Since the United States Supreme Court declined to stay Texas Senate Bill 8 (SB 8) that largely makes abortion illegal in that state, much has been written about the ongoing erosion of reproductive rights, the long-term consequences and damages that pregnant individuals — particularly those living in poverty, people of color and undocumented immigrants — face, as well as the right-wing agenda of the six conservative justices on the US Supreme Court.
The law, which bans the termination of a pregnancy after the detection of cardiac activity, also deputizes individuals to sue anyone who facilitates the procurement of an abortion after the six-week cut-off point. This, in effect, turns everyday residents of the Lone Star state into bounty hunters and vigilantes, a practice that is reminiscent of the country’s sordid and violent history of empowering white individuals to hunt down fugitive slaves.
Radical Political Project
It is clear that SB 8 is an assault on the rights of pregnant people that is informed by and reflects the logic of white power and male supremacism. But the law goes further: It is also an assault on the very framework of liberal rights. On one hand, SB 8 is a continuation of the anti-democratic turn within the American right. On the other hand, it is a repudiation of liberalism. Taken together, these two aspects of SB 8 highlight what the Texas abortion ban can tell us about the radical political project of the American right.
Texas Republicans are not alone in disdaining democracy. As we have seen in the Republican response to the “big lie” — the myth that Donald Trump won the 2020 election that was then “stolen” from him — the GOP has demonstrated a remarkable willingness to reject a bedrock principle of democracy: the legitimacy of free and fair elections. While this rejection provides the clearest evidence of an anti-democratic ethos operating within the GOP, SB 8 provides a window into another anti-democratic impulse, namely the rejection of self-governance.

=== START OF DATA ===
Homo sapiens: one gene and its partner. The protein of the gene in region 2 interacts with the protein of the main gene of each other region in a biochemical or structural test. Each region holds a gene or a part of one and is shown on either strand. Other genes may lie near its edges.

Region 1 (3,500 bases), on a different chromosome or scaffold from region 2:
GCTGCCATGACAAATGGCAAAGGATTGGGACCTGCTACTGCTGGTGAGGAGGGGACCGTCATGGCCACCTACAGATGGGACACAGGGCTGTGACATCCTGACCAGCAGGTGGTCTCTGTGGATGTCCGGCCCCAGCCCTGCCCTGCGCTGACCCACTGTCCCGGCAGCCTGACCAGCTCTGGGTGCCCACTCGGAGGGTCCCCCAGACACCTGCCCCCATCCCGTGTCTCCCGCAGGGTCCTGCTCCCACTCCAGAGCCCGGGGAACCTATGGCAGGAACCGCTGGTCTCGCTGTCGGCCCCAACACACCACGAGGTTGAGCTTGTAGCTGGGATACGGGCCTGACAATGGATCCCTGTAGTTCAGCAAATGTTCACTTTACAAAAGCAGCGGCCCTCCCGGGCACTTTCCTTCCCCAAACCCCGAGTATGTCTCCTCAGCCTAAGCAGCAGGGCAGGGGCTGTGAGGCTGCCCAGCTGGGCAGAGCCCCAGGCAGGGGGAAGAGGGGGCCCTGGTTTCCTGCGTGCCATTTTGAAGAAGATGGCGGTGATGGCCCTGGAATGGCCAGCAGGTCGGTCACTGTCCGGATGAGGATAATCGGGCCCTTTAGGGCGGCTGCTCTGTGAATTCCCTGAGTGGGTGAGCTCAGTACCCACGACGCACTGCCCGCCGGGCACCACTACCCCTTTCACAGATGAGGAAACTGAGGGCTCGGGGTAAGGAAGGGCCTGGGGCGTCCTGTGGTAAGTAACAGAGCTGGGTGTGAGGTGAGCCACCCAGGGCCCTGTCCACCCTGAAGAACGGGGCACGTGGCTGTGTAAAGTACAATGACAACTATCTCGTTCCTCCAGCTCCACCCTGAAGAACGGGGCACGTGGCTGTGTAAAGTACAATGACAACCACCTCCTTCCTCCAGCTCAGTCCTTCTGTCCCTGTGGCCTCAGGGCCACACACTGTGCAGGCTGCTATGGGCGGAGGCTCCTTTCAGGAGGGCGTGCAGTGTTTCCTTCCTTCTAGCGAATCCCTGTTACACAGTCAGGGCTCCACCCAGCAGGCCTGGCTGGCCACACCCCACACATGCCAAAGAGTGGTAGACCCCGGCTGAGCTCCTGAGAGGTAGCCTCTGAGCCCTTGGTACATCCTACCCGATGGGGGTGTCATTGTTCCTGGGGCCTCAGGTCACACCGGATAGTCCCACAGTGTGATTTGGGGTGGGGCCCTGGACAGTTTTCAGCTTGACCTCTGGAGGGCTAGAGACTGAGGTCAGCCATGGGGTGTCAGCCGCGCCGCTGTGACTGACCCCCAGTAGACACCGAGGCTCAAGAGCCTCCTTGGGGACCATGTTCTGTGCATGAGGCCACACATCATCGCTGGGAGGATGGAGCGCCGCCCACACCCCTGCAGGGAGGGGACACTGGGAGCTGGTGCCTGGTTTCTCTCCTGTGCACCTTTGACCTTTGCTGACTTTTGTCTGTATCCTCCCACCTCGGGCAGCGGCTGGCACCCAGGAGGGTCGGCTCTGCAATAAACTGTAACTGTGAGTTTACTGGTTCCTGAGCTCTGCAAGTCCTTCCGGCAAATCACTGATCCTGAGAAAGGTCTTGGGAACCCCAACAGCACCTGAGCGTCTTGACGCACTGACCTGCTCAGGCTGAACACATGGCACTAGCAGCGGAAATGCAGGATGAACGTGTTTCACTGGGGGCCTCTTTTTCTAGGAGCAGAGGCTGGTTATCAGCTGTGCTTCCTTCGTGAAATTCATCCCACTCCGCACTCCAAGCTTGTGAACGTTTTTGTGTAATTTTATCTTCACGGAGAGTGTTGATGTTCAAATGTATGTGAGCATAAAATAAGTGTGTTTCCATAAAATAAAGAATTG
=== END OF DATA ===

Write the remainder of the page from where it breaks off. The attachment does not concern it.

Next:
A public opinion poll conducted by the University of Texas, Austin, in February, found that a majority of Texans were in favor of either leaving abortion laws as they were or making them less strict. And yet, SB 8 passed with almost 60% of the vote in the Texas Senate and 55% of the House vote in what is an overwhelmingly male legislature. This is, in part, because there is little effective Democratic representation in the state due to partisan gerrymandering and, most recently, a state legislative rule change that allows the majority party to bring legislation to a vote over the unanimous objection of the minority party.
It is also a product of Texas state legislators governing on solely partisan lines as they vote to reflect the views they believe their partisan constituents hold. And, foundationally, it is because the Texas GOP has rejected the very principle of democratic self-governance for underrepresented groups. By denying individuals who can experience pregnancy the rights of bodily self-determination, SB 8 also denies them equal rights and equal protection of the law.